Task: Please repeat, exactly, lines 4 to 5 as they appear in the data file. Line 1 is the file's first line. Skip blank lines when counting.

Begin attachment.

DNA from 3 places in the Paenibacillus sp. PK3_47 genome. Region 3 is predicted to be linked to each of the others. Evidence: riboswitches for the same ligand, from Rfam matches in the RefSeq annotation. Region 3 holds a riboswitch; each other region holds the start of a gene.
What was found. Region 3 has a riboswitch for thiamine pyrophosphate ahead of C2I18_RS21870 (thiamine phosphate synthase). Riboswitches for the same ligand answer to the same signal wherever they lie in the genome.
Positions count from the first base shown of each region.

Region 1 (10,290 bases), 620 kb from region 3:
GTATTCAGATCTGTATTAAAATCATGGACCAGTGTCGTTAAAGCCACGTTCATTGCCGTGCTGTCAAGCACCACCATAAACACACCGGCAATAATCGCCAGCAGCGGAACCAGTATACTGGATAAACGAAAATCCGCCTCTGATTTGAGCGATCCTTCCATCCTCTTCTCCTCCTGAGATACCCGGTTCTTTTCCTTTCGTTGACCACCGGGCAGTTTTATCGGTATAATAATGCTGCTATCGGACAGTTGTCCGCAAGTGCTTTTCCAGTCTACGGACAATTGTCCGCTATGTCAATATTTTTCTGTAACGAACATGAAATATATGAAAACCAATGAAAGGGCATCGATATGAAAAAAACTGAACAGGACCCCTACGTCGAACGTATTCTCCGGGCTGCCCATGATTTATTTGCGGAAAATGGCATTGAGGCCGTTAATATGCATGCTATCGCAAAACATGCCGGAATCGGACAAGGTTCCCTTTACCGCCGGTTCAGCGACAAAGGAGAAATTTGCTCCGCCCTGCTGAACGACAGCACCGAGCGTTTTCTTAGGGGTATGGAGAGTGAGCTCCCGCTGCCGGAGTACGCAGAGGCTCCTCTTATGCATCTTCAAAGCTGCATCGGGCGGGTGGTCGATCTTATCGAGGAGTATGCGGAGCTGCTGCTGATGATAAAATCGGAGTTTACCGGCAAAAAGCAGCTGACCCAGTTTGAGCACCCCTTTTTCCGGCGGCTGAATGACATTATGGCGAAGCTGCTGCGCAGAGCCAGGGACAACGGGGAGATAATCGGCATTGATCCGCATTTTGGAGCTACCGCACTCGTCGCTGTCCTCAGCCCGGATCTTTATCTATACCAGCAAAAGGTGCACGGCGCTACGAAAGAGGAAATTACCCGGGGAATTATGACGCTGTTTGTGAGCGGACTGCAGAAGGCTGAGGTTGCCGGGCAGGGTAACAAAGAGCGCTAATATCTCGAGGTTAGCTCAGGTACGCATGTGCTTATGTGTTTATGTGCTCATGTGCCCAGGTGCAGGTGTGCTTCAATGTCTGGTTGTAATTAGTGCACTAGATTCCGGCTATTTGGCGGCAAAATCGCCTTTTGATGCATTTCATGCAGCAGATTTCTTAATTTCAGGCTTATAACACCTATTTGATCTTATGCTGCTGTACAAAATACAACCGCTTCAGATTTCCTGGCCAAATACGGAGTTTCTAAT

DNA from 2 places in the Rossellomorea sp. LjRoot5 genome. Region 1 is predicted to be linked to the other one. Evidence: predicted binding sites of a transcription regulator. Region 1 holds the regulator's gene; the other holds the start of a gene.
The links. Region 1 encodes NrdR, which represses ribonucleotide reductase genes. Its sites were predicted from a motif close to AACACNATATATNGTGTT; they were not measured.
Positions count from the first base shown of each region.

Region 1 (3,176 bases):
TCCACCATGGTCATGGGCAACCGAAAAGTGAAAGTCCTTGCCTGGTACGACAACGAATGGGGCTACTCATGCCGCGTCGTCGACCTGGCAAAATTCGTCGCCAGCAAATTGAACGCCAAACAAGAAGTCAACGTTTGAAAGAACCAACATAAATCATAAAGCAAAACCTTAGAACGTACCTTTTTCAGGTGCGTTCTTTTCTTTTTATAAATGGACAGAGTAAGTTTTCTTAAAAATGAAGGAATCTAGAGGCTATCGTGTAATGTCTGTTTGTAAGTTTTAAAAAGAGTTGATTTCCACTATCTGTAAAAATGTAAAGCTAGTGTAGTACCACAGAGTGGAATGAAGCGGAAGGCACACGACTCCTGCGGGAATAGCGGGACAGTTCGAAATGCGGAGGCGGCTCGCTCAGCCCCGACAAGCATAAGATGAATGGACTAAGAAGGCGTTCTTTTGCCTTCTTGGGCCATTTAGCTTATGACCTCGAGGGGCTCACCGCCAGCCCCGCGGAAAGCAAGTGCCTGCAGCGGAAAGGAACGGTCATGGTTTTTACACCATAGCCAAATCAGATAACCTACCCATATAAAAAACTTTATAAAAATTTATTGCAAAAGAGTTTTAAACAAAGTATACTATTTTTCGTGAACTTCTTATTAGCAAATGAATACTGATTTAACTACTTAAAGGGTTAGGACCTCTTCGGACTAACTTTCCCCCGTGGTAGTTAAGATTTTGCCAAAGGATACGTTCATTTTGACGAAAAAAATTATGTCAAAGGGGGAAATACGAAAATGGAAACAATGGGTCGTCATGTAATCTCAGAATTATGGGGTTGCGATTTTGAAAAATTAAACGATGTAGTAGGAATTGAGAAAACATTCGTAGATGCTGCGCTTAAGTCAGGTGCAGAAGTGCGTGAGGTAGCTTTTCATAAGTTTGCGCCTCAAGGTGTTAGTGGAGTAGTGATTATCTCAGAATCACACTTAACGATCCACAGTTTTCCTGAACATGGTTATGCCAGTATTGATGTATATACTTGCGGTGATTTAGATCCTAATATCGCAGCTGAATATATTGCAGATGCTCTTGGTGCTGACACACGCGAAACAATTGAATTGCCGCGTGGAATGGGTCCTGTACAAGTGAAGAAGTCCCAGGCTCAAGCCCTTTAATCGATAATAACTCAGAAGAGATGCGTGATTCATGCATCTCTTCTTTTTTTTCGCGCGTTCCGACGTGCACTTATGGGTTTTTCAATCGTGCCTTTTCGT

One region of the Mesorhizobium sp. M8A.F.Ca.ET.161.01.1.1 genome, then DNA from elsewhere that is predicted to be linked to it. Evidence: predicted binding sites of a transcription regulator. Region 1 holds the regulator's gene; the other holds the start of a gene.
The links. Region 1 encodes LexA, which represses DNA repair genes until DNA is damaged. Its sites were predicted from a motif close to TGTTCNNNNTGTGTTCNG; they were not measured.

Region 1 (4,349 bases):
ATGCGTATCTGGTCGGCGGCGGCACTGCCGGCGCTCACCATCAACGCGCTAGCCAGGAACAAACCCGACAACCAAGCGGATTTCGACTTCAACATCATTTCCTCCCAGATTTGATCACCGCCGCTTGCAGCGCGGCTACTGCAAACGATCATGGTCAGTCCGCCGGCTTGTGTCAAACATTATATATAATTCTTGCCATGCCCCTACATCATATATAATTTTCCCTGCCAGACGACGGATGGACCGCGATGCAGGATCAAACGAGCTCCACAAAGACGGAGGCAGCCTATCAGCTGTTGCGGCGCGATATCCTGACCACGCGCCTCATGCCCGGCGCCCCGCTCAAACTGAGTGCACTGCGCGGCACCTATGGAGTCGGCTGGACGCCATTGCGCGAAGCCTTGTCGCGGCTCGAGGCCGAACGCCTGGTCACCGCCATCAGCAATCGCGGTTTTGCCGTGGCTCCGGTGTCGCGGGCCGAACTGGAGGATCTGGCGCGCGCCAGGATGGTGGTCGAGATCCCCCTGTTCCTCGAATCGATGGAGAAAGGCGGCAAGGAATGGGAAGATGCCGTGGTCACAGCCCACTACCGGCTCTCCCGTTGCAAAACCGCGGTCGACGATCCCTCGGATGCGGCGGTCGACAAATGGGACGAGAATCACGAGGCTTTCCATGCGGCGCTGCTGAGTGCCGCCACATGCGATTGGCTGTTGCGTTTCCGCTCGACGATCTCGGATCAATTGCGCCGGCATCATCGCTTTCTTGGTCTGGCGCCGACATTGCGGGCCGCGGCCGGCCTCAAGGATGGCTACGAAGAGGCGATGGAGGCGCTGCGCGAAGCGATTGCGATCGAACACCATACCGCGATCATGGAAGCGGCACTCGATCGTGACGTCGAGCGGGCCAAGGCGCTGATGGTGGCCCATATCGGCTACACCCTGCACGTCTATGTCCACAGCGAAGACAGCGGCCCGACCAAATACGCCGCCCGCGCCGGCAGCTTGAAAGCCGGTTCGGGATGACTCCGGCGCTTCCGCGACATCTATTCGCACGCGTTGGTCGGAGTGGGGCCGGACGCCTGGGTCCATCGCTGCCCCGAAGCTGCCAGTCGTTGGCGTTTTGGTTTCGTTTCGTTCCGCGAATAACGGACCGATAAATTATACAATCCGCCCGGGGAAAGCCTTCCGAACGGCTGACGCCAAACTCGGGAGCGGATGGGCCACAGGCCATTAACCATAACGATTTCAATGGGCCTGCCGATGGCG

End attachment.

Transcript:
Region 1 (10,290 bases), 620 kb from region 3:
GTATTCAGATCTGTATTAAAATCATGGACCAGTGTCGTTAAAGCCACGTTCATTGCCGTGCTGTCAAGCACCACCATAAACACACCGGCAATAATCGCCAGCAGCGGAACCAGTATACTGGATAAACGAAAATCCGCCTCTGATTTGAGCGATCCTTCCATCCTCTTCTCCTCCTGAGATACCCGGTTCTTTTCCTTTCGTTGACCACCGGGCAGTTTTATCGGTATAATAATGCTGCTATCGGACAGTTGTCCGCAAGTGCTTTTCCAGTCTACGGACAATTGTCCGCTATGTCAATATTTTTCTGTAACGAACATGAAATATATGAAAACCAATGAAAGGGCATCGATATGAAAAAAACTGAACAGGACCCCTACGTCGAACGTATTCTCCGGGCTGCCCATGATTTATTTGCGGAAAATGGCATTGAGGCCGTTAATATGCATGCTATCGCAAAACATGCCGGAATCGGACAAGGTTCCCTTTACCGCCGGTTCAGCGACAAAGGAGAAATTTGCTCCGCCCTGCTGAACGACAGCACCGAGCGTTTTCTTAGGGGTATGGAGAGTGAGCTCCCGCTGCCGGAGTACGCAGAGGCTCCTCTTATGCATCTTCAAAGCTGCATCGGGCGGGTGGTCGATCTTATCGAGGAGTATGCGGAGCTGCTGCTGATGATAAAATCGGAGTTTACCGGCAAAAAGCAGCTGACCCAGTTTGAGCACCCCTTTTTCCGGCGGCTGAATGACATTATGGCGAAGCTGCTGCGCAGAGCCAGGGACAACGGGGAGATAATCGGCATTGATCCGCATTTTGGAGCTACCGCACTCGTCGCTGTCCTCAGCCCGGATCTTTATCTATACCAGCAAAAGGTGCACGGCGCTACGAAAGAGGAAATTACCCGGGGAATTATGACGCTGTTTGTGAGCGGACTGCAGAAGGCTGAGGTTGCCGGGCAGGGTAACAAAGAGCGCTAATATCTCGAGGTTAGCTCAGGTACGCATGTGCTTATGTGTTTATGTGCTCATGTGCCCAGGTGCAGGTGTGCTTCAATGTCTGGTTGTAATTAGTGCACTAGATTCCGGCTATTTGGCGGCAAAATCGCCTTTTGATGCATTTCATGCAGCAGATTTCTTAATTTCAGGCTTATAACACCTATTTGATCTTATGCTGCTGTACAAAATACAACCGCTTCAGATTTCCTGGCCAAATACGGAGTTTCTAAT